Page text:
The drafting and ratification of the Constitution of the United States is one of the most heavily mythologized parts of American history. For many people, what happened in Philadelphia was nothing less than a divinely-inspired blueprint for a national government, with the wise men who created it lionized as the "Founding Fathers" with all of the majesty implied by the use of the capital letters. Though this image has not gone unchallenged, it's endurance reflects its patriotic usefulness, an example of the national exceptionalism of which Americans are so proud.
Michael Klarman's book offers a very different view of the creation of our nation's governing document. Drawing upon a vast range of contemporary writings, he argues that the creation of the Constitution was driven by fears for the effects of democracy on economic policy. The key concern was debt. During the American Revolution the states and the Continental Congress had accumulated an enormous amount of debt in their fight against the British. Though the United States had won the war, in its aftermath the country was plunged into a severe economic depression that exacerbated the economic problems of thousands of Americans. Pressured by high taxes to service the debts, voters in several states elected officials who pursued a variety of measures designed to ease tax burdens and make debts easier to pay off, many of which threatened to destabilize national unity.
It was concerns over this which Klarman sees as driving the push for a new national governing structure. As he explains, the government provided in the Articles of Confederation lacked authority to address the problem, and was itself virtually prostrate from the burden of debts and the lack of any reliable means of paying them off. For many of the people behind the push for a stronger national government, the heart of the problem lay with the disproportionate power possessed by the smaller states, which enjoyed equal representation in the Confederation Congress. It was this problem which James Madison's Virginia Plan sought to address by creating a new legislature with power residing in a lower house with representation apportioned by population. His efforts to bully the delegates from the smaller states failed, though, and after a compromise was reached establishing an upper legislative house that maintained the principal of equal state representation, the desire of Madison and his allies to empower the embryonic government waned considerably. It was a fortuitous failure, though because such were the concerns of many people about the final document that even with all of the advantages the Constituion's advocates possessed, ratification was a close-run thing, with the support of the smaller states (who never would have gone along with a structure that would have diminished their representation to the degree Madison proposed) decisive to its success.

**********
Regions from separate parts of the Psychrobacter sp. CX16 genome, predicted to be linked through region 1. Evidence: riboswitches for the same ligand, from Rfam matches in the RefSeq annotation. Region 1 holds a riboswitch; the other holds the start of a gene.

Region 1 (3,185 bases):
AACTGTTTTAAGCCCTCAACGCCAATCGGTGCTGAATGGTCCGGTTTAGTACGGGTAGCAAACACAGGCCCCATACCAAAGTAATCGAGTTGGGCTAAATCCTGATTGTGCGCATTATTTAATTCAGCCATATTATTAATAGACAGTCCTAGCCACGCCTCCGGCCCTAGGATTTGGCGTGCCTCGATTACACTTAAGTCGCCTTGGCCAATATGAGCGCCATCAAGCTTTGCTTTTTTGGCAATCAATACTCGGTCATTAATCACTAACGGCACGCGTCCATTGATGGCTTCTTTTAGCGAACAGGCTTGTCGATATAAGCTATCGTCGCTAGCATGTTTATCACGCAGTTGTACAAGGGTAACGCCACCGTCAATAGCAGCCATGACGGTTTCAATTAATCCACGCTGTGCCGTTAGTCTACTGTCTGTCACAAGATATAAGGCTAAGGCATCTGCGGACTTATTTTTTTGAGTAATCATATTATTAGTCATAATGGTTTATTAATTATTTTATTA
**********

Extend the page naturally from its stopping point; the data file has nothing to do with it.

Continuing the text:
Deeply researched and clearly argued, Klarman's book is a masterpiece of historical writing. While his argument echoes the one famously advanced by Charles Beard in his Economic Interpretation of the Constitution of the United States, Klarman makes a more convincing case by nuancing his arguments in ways that acknowledges the complex range of factors involved. Contingency is at the heart of his tale, as he shows the interplay of arguments and how decisions played off of each other in ways that determined the outcome. It makes for an origin story for the Constitution that is more akin to the grimy details of sausage making than the high-minded debates of demigods, but it is one that is truer to the reality of politics than we would like to admit. For that reason alone it is essential reading for anyone interested in learning about the history of our country;s founding or how our national government came to be what it is today.